In those patients with frontal damage who do confabulate, however, the brain injury makes them rely on their internal memories—their thoughts and wishes—rather than true memories. This is of course dysfunctional, but it is also creative in some of the ways that make improvisation so funny: producing an odd mix of the mundane and impossible. When a patient who claims to be 20 years old is asked why she looks about 50, she replies that she was pushed into a ditch by her brothers and landed on her face. Asked about his good mood, another patient called Harry explains that the president visited him at his office yesterday. The president wanted to talk politics, but Harry preferred to talk golf. They had a good chat.

Improvisers tap into these same creative powers, but in a controlled way. They learn to cultivate a “dual mind,” part of which doesn’t plan or discriminate and thus unleashes its inventive powers, while the other part maintains a higher level monitoring of the situation, looking out for opportunities to develop the narrative.

In fact, this is in line with work on Jazz musicians that we discussed last year.

This particular study found that activity in the dorsolateral prefrontal cortex (DLPFC) – a large chunk of the frontal lobes – reduces during Jazz improvisation, suggesting that the mental controls are eased up allowing a more free flowing mental style.

Link to Tom’s Prospect article ‘Tall Stories’.

Cold asylum

New Scientist has a gallery of striking photos taken from Christopher Payne’s book that details his photographic tour of abandoned asylums in the US.

In both the UK and the US, and, I suspect, in many other countries, there are numerous unused decaying mental asylums that have become obsolete as ‘care in the community’ has become the flag under which mental health services have been reformed or ignored.

The NewSci gallery captures the faded grandeur of some of these impressive buildings and has photographs of the devices and technology from a psychiatry of a bygone era.

As we discussed previously, many of the buildings are being converted into hotels, flats and the like with their past history hushed up, but what this photo set shows is that many more beautiful and architecturally unique buildings are simply being left to rot before they’re demolished.

By the way, the website of the book also has a fantastic slideshow with many more stunning photos – only hampered by the crippled flash interface. Look for the ‘Play Slideshow’ link at the bottom to kick it off.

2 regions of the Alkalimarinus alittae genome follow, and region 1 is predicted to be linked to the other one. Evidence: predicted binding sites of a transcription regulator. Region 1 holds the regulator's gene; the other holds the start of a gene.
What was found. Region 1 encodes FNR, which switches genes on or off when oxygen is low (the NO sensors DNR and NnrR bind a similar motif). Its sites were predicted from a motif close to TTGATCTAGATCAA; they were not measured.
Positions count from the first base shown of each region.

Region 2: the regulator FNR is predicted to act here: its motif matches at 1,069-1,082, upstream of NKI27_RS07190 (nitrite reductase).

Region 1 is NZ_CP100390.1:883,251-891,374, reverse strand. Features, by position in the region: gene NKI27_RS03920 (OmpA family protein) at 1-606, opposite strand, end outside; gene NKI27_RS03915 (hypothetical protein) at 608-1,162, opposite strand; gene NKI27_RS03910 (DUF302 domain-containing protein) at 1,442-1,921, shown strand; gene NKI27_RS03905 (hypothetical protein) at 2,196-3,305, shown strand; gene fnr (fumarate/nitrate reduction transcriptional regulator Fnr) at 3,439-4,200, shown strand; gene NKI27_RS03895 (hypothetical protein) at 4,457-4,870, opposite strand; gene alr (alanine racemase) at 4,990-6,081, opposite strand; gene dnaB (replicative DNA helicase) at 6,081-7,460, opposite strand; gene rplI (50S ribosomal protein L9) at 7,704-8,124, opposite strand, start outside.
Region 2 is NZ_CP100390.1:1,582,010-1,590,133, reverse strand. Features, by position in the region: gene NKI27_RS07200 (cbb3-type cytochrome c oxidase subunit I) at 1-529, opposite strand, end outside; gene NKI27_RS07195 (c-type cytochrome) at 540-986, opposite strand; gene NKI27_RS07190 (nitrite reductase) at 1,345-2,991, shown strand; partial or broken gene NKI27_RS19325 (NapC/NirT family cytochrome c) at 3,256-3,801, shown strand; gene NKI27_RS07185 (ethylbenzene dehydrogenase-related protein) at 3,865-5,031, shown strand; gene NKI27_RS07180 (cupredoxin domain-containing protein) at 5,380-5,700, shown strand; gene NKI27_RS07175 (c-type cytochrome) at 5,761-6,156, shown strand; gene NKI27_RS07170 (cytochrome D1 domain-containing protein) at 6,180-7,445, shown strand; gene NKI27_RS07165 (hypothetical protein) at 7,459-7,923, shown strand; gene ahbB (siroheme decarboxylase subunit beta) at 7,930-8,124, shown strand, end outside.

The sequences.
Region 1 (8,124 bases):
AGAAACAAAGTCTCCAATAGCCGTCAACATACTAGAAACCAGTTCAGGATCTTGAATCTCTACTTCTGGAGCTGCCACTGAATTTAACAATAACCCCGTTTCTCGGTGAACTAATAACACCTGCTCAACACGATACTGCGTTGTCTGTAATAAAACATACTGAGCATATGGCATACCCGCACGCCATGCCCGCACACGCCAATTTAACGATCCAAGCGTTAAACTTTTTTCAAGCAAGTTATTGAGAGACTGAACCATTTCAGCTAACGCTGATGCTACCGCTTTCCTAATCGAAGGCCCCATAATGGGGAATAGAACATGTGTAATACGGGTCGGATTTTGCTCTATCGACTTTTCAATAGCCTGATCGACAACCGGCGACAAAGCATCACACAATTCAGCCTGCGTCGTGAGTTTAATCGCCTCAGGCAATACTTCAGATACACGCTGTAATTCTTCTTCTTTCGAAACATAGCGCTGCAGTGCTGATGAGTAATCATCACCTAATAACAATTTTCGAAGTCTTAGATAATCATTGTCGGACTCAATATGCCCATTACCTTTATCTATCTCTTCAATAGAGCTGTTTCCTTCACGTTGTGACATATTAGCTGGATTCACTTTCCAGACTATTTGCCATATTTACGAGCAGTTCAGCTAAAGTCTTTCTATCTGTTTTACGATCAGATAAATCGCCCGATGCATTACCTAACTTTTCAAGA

Link to NewSci gallery of old asylum photos.
Link to website of Chris Payne’s ‘Asylum Book’.

Feliz Día Nacional del Psicólogo en Colombia

Colombia has an official Day of the Psychologist and you might be forgiven for thinking that it’s a self-declared promotional event by the psychology association here, but it isn’t, the day is established by law. Article 92 of Law 1090 establishes 20th November as the official celebration.

Psychology departments around the country usually celebrate the day with conferences and parties. I was kindly invited to give a talk on the ‘Neuropsicología de Alucinaciones’ at the four day conference (wow) at the University of Antioquia, so many thanks to everyone who attended.

Later on, there is a free concert at the university which will be broadcast live on radio station La Mega, so you can see the celebration is taken quite seriously.

It turns out that Colombia is not the only country with a ‘day of the psychologist’ as they also seem to happen in Argentina (13th October), Guatemala (23rd July), Uruguay (6th December), Mexico (22nd May) and Cuba (13th April).

I’m wondering whether this is purely a Latin American phenomenon, so if you know of any more, anywhere in the world, please let me know.

So, qué tengas un buen Día Nacional del Psicólogo and I’ll see you at the concert.

2009-11-20 Spike activity

Quick links from the past week in mind and brain news:

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Neuroanthropology has an excellent piece on the late Lévi-Strauss and the development of the scientific study of cultural cognition and anthropology.

The Book of the Week in the Times Higher Education Supplement is ‘What Intelligence Tests Miss’.

Wired UK has a short but sensible piece on ‘how to tell if somebody is lying‘. In a nutshell, it’s more a statistical thing and there are no definite tell-tale signs.

There’s been some great posts on oxytocin during the last week or so over at Neurotopia.

New Scientist covers an interesting imaging study on the <a href="